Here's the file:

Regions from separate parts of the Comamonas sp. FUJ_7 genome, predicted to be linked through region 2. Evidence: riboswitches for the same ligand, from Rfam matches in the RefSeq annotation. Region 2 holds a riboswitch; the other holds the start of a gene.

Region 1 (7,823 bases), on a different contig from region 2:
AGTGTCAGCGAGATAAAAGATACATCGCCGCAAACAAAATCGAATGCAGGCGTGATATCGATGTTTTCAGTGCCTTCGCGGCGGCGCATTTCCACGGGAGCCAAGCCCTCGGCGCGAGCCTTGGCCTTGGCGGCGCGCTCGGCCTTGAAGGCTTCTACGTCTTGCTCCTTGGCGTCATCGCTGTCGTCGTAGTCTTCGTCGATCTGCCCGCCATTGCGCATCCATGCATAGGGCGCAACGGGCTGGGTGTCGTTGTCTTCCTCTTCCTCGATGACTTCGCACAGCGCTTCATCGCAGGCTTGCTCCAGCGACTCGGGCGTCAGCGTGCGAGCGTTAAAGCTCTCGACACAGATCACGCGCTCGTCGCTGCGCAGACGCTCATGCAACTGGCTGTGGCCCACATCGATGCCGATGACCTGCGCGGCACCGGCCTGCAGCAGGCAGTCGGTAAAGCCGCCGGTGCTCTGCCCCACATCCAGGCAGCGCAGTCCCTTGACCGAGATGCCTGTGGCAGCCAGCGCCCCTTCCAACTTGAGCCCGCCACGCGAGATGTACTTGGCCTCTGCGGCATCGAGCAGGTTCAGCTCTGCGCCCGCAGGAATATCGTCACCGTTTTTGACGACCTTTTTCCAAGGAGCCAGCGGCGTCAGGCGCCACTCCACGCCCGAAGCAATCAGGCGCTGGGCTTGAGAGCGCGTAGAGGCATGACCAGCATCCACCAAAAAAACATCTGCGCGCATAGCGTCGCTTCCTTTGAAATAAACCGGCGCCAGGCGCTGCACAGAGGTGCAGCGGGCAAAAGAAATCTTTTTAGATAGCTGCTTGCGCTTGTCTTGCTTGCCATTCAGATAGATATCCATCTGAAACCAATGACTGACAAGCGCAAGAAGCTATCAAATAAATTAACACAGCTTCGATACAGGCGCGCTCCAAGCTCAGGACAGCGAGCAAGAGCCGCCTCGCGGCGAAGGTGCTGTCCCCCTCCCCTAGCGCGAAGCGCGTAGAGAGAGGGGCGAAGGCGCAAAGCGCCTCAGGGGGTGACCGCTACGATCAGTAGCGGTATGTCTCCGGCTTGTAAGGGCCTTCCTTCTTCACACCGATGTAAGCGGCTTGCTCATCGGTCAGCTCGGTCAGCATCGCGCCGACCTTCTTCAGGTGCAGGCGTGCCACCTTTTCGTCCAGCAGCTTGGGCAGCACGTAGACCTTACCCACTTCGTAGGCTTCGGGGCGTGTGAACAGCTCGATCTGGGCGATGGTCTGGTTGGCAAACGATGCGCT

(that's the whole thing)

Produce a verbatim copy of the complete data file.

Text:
Regions from separate parts of the Comamonas sp. FUJ_7 genome, predicted to be linked through region 2. Evidence: riboswitches for the same ligand, from Rfam matches in the RefSeq annotation. Region 2 holds a riboswitch; the other holds the start of a gene.

Region 1 (7,823 bases), on a different contig from region 2:
AGTGTCAGCGAGATAAAAGATACATCGCCGCAAACAAAATCGAATGCAGGCGTGATATCGATGTTTTCAGTGCCTTCGCGGCGGCGCATTTCCACGGGAGCCAAGCCCTCGGCGCGAGCCTTGGCCTTGGCGGCGCGCTCGGCCTTGAAGGCTTCTACGTCTTGCTCCTTGGCGTCATCGCTGTCGTCGTAGTCTTCGTCGATCTGCCCGCCATTGCGCATCCATGCATAGGGCGCAACGGGCTGGGTGTCGTTGTCTTCCTCTTCCTCGATGACTTCGCACAGCGCTTCATCGCAGGCTTGCTCCAGCGACTCGGGCGTCAGCGTGCGAGCGTTAAAGCTCTCGACACAGATCACGCGCTCGTCGCTGCGCAGACGCTCATGCAACTGGCTGTGGCCCACATCGATGCCGATGACCTGCGCGGCACCGGCCTGCAGCAGGCAGTCGGTAAAGCCGCCGGTGCTCTGCCCCACATCCAGGCAGCGCAGTCCCTTGACCGAGATGCCTGTGGCAGCCAGCGCCCCTTCCAACTTGAGCCCGCCACGCGAGATGTACTTGGCCTCTGCGGCATCGAGCAGGTTCAGCTCTGCGCCCGCAGGAATATCGTCACCGTTTTTGACGACCTTTTTCCAAGGAGCCAGCGGCGTCAGGCGCCACTCCACGCCCGAAGCAATCAGGCGCTGGGCTTGAGAGCGCGTAGAGGCATGACCAGCATCCACCAAAAAAACATCTGCGCGCATAGCGTCGCTTCCTTTGAAATAAACCGGCGCCAGGCGCTGCACAGAGGTGCAGCGGGCAAAAGAAATCTTTTTAGATAGCTGCTTGCGCTTGTCTTGCTTGCCATTCAGATAGATATCCATCTGAAACCAATGACTGACAAGCGCAAGAAGCTATCAAATAAATTAACACAGCTTCGATACAGGCGCGCTCCAAGCTCAGGACAGCGAGCAAGAGCCGCCTCGCGGCGAAGGTGCTGTCCCCCTCCCCTAGCGCGAAGCGCGTAGAGAGAGGGGCGAAGGCGCAAAGCGCCTCAGGGGGTGACCGCTACGATCAGTAGCGGTATGTCTCCGGCTTGTAAGGGCCTTCCTTCTTCACACCGATGTAAGCGGCTTGCTCATCGGTCAGCTCGGTCAGCATCGCGCCGACCTTCTTCAGGTGCAGGCGTGCCACCTTTTCGTCCAGCAGCTTGGGCAGCACGTAGACCTTACCCACTTCGTAGGCTTCGGGGCGTGTGAACAGCTCGATCTGGGCGATGGTCTGGTTGGCAAACGATGCGCT